This weekend the Carleton will have its final farewell. MICHAEL O’BRIEN – whose family ran the Morecambe club for more than 30 years – shares some memories and stories of its halcyon days.
What I remember most about the Carleton was when people were in having their nights out, there were always things going on behind the scenes that the punters didn’t see. We were always laughing and joking.
We had a laugh with DJ Pep. When he first passed his driving test he left his keys on the DJ stand. We took them, moved his car, then put the keys back and he came running in thinking his car had been stolen. We’d change his music when was DJing and put inappropriate records on like The Birdie Song. We used to do things like that with Pep because he was funny, such a joker himself.
We’d do it with other acts too. We switched Jim Bowen’s quiz questions once when he brought his Bullseye show. We’d aso play tricks on the magician Martin Scott Price. We’d do mischievous things like that. It was our way of getting through the night.
There are lots of very good memories. It was a fine place to work. We had a lot of families work for our family, generations of staff over years and years. And there were so many great acts and DJs.
There were more serious times too, highs and lows.
When George Best came, he didn’t give much of a show. Rodney Marsh was with him, he’d answer a question, and then George would be asked how he felt about it, and he’d stand up and say: “the same as him” then sit back down. It was disappointing. He just wanted to know where the nearest nightclub was that was open late, so we sent him to Crystal Ts.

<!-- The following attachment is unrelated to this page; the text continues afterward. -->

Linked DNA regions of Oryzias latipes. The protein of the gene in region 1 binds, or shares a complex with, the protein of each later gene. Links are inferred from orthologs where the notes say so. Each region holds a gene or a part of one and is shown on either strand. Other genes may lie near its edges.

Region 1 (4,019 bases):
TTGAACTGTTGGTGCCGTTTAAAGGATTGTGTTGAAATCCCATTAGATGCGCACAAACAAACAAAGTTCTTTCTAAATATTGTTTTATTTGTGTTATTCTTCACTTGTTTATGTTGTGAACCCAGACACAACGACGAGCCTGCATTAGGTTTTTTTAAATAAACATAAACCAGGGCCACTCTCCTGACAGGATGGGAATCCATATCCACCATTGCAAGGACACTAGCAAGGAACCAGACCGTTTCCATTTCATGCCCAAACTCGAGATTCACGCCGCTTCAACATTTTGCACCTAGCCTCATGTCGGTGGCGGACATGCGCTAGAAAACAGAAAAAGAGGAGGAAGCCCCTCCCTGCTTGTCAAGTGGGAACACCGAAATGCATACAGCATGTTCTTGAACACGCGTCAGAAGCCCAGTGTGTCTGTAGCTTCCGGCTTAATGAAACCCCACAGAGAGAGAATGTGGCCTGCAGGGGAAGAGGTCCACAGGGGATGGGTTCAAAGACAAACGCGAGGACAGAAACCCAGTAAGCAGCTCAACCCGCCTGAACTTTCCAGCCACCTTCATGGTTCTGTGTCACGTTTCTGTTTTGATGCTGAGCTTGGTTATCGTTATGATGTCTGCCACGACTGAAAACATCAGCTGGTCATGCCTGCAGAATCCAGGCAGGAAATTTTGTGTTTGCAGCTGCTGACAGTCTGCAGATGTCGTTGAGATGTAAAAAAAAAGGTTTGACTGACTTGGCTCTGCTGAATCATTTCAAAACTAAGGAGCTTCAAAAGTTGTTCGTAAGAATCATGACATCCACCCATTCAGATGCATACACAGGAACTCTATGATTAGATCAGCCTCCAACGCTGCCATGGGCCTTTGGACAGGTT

Bernard Manning wanted his money before he went on stage, did a quick show and was out the door. We never used him again.
But there were some fabulous people. Jeff Banks from The Clothes Show and Trevor Brooking stand out. Emlyn Hughes was really nice to deal with.
The Carleton had so many different kinds of music, from Steve Middlesbrough to Northern Soul, rave and punk. It really was a fantastic era to work through.
Now all the clubs have gone. It’s concerts and festivals that people save up for. Everybody used to go to the club once a week for a treat. John Travolta and the Bee Gees got people going out again and having fun.
But now, because of pubs opening later, alcohol sales in supermarkets being so competitive, it has changed drinking habits.
I’ve lived through an era that was strong for nightclubs. Now it’s all changed.